Evidence backs individual approach to health supplements in pregnancy
New Australian research has added weight to understanding that dietary supplements of vitamins and minerals provide no obvious clinical benefit when taken before or during pregnancy among Australian women who are well nourished.
Reproductive health researchers from the Robinson Research Institute at The University of Adelaide analysed local and international research going back three decades, concluding use of supplements to boost important vitamins and minerals should be dependent on a woman’s ability to meet recommended intakes based on diet alone.
Review author Professor Claire Roberts says the analysis revealed a contrasting assessment of the clinical benefits of single supplements, and supplements packaged together as commercial multivitamins, before and during pregnancy.
‘While routine supplementation of folic acid is well-founded and remains important, supplementation with calcium, zinc and selenium appears to reduce some pregnancy risk factors to varying degrees, while supplementation with vitamin B12, vitamin D and iron is heavily dependent on individual diet and lifestyle.
‘There were also discrepancies across the board in the make-up of four heavily marketed multivitamins and the general recommendations regarding vitamin and mineral supplementation that have been made by the National Health and Medical Research Council (NHMRC) and the Royal Australian and New Zealand College of Obstetricians and Gynaecologists.’
Key nutritional deficiencies have been linked to various complications of pregnancy and birth, including pre-eclampsia, foetal growth restriction, neural tube defects, skeletal deformities and low birthweight.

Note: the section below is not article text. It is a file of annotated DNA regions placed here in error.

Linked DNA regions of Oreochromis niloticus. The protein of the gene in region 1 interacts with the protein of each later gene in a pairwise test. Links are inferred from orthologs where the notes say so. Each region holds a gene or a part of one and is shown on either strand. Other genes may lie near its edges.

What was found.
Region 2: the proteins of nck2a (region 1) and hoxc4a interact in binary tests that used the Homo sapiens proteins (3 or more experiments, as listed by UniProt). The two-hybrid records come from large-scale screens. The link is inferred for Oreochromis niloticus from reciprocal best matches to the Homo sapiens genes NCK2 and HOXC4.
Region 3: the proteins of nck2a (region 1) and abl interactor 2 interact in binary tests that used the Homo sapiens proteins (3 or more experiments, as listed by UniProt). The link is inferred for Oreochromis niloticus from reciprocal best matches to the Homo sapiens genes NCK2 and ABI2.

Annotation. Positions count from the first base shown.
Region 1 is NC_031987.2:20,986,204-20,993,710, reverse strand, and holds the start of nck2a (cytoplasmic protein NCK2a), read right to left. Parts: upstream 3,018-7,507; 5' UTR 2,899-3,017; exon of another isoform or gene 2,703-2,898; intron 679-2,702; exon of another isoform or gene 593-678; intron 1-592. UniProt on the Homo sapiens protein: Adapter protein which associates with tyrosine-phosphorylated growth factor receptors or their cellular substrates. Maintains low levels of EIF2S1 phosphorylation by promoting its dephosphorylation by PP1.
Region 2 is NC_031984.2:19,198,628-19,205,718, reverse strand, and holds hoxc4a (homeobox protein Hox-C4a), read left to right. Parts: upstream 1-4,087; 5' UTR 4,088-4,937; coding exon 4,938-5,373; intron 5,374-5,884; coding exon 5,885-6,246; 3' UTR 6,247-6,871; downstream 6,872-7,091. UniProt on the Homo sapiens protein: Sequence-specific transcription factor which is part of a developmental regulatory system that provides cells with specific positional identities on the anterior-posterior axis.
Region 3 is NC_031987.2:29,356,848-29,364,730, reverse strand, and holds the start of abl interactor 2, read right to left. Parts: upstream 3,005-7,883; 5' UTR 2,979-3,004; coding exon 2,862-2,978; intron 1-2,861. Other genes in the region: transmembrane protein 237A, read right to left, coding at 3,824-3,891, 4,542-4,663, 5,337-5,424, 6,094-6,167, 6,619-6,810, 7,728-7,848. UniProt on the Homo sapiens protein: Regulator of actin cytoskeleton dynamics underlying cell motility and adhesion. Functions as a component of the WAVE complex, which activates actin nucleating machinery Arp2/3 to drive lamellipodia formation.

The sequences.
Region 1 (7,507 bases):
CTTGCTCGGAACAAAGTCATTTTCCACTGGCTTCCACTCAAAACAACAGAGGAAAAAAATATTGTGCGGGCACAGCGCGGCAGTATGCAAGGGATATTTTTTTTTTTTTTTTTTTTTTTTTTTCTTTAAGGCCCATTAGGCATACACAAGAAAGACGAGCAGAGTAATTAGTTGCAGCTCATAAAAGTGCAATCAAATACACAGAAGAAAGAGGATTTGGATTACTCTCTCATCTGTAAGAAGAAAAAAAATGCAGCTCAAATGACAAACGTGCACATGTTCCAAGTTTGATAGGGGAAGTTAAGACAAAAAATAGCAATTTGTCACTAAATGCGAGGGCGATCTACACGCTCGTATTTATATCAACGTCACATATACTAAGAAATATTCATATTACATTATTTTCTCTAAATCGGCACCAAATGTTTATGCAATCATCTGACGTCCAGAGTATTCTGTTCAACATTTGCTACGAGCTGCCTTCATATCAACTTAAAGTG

In one of two related JPPR editorials, Dr Debra Kennedy, Clinical Geneticist from the Royal Hospital for Women in New South Wales flagged concerns of health professionals that more Australian women are avoiding carbohydrates for weight control reasons and gluten-containing foods for non-specific ‘health’ reasons, depriving them of dietary balance.
‘It is concerning that some women take excessive amounts of certain vitamins with no real evidence of need or safety, yet with potential risk of harm – there is a general perception that if something is good, then more of something good must be even better.
‘Unfortunately, this does not always apply to vitamins, high or mega doses of which may not always be as benign as everyone would like to believe.’
Dr Luke Grzeskowiak, Chair of SHPA’s Women’s and Newborn Health Specialty Practice stream says the research highlights that advice regarding supplementation during pregnancy requires an individualised approach and, ideally, the involvement of a pharmacist.
‘This review highlights that, as medicines experts, pharmacists are well-positioned to identify a woman’s individual requirements and factor in other medicines they may be taking, in advising the most appropriate treatment options.
‘For women who have a particularly unhealthy diet or who struggle to eat well due to severe morning sickness, the additional nutrients may be useful however, for the majority of women, complex multivitamin preparations represent an unnecessary added expense.’
'Pregnancy multivitamin use could harm babies, researchers warn', Herald Sun, 13 May 2018
'Multivitamins a risk to bubs', Herald Sun, 14 May 2018